Salisbury journal dating
There are two techniques for dating in archaeological sites: relative and absolute dating.
Relative dating stems from the idea that something is younger or older relative to something else.
The Mayan calendar used 3114 BC as their reference.
More recently is the radiocarbon date of 1950 AD or before present, BP.
Limitations and calibration: When Libby was first determining radiocarbon dates, he found that before 1000 BC his dates were earlier than calendar dates.
He had assumed that amounts of Carbon-14 in the atmosphere had remained constant through time.
Shellfish remains are common in coastal and estuarine archaeological sites, but dating these samples require a correction for the “reservoir effect” a process whereby "old carbon" is recycled and incorporated into marine life especially shellfish inflating their actual age in some cases several centuries.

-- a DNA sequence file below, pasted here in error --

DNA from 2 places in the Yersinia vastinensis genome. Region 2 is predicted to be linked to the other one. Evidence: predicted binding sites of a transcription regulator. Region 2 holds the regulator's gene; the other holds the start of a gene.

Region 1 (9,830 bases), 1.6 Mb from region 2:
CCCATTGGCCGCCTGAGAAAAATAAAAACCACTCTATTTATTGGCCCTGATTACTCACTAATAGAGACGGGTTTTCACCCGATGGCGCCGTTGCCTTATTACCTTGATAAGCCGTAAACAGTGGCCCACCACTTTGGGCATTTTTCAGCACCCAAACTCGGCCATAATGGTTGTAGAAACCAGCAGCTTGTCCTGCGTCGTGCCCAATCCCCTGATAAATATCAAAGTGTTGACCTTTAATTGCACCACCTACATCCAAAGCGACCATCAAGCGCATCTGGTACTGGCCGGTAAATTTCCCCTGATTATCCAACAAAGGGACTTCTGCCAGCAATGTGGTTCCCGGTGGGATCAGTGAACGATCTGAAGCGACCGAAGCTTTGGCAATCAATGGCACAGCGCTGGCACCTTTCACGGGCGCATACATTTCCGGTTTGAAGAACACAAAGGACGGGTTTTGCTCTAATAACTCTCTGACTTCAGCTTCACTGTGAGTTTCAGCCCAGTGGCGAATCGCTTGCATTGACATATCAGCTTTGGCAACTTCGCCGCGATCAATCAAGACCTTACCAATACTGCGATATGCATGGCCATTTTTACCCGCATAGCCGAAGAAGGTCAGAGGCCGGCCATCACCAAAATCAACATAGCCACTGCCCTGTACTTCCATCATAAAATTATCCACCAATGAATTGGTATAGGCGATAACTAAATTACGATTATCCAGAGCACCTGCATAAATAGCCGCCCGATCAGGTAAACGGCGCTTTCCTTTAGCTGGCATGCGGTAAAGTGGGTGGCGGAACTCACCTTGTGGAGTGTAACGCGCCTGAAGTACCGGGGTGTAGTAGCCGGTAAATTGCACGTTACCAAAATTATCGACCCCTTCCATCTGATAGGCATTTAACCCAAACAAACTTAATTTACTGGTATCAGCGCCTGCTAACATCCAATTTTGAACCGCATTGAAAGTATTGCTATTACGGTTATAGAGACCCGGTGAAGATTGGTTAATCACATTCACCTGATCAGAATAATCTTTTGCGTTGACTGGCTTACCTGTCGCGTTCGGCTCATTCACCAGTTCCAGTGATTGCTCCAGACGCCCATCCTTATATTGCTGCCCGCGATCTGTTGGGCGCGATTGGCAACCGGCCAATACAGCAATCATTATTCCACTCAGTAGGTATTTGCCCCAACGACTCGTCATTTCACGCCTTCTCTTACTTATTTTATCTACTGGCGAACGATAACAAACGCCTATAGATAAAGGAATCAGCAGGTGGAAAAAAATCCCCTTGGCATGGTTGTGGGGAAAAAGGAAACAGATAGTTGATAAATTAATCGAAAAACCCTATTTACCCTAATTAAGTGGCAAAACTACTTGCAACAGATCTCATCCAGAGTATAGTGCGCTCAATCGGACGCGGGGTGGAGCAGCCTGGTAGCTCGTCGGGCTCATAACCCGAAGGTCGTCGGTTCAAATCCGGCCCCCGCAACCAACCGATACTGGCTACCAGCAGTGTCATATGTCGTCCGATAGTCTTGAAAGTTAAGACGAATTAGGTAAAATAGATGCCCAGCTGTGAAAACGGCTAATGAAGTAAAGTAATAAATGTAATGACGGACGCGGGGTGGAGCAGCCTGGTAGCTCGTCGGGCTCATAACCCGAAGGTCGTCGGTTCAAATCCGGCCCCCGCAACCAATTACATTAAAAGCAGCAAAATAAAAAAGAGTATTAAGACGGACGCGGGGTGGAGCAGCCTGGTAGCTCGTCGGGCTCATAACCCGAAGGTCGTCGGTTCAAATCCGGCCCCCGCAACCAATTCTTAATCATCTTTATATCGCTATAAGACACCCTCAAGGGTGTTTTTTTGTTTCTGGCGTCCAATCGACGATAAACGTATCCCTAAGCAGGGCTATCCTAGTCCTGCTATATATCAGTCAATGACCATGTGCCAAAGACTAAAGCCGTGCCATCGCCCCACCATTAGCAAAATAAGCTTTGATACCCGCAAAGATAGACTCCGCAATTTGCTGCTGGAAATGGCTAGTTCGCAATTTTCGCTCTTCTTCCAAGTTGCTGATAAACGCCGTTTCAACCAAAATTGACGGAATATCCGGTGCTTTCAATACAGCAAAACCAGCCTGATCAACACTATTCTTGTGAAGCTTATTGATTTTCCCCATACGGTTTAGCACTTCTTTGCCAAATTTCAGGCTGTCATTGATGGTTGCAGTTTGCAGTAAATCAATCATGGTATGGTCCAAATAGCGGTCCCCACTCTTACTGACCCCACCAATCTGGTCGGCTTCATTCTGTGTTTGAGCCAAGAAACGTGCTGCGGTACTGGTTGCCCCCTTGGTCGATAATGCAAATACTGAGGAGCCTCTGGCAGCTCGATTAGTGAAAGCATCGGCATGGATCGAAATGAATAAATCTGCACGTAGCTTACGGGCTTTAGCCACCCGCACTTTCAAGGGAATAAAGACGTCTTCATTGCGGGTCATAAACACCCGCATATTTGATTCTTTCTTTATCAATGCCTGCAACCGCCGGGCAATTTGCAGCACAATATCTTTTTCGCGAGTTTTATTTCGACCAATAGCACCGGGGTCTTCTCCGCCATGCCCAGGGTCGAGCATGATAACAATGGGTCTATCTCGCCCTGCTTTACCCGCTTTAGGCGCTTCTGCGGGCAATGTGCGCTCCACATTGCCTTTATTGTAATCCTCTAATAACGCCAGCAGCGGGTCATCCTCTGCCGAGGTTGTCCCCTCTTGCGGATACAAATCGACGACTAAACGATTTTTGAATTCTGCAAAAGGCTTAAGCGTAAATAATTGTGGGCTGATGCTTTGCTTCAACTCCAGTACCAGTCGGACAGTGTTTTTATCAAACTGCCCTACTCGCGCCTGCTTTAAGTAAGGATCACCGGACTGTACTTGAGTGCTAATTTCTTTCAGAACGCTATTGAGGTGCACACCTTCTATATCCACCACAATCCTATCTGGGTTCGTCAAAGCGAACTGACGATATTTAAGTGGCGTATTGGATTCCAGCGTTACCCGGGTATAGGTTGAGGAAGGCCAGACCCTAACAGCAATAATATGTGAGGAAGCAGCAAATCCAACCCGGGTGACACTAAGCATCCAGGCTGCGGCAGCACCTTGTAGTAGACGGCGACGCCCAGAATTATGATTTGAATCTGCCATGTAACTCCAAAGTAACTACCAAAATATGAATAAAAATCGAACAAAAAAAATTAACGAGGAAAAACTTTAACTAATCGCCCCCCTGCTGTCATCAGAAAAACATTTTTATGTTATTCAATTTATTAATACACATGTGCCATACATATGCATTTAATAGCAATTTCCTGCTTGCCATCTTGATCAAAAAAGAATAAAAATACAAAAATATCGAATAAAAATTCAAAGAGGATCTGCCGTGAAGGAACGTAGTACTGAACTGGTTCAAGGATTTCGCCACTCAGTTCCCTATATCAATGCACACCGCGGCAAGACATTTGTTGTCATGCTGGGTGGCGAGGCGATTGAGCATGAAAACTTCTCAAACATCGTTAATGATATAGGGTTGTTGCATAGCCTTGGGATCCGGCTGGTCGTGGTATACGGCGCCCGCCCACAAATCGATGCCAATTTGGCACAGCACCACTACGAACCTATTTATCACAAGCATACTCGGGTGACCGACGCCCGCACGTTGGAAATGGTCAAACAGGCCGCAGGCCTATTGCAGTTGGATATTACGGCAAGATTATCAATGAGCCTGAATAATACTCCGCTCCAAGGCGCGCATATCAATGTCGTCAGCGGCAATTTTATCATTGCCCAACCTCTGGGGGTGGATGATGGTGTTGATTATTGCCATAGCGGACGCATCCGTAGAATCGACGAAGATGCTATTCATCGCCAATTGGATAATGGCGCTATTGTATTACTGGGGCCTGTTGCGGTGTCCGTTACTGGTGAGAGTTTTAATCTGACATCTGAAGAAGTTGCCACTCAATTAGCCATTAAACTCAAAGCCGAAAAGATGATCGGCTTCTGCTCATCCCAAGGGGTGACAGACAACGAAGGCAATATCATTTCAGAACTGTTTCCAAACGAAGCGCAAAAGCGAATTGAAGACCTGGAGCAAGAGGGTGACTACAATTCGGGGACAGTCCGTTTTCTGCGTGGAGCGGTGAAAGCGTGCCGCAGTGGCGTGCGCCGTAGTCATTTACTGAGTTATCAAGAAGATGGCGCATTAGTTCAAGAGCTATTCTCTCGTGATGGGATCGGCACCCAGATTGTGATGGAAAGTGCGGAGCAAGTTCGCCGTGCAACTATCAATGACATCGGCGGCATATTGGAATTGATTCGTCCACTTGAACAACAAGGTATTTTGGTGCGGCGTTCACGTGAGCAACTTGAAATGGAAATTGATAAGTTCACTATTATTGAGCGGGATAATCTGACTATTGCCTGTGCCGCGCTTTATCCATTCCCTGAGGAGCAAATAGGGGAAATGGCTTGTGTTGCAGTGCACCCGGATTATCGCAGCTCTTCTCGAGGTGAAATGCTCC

Although relative dating can work well in certain areas, several problems arise.Plankton absorbs, Carbon-14 from the ocean much like terrestrial plants absorb Carbon-14 from the air.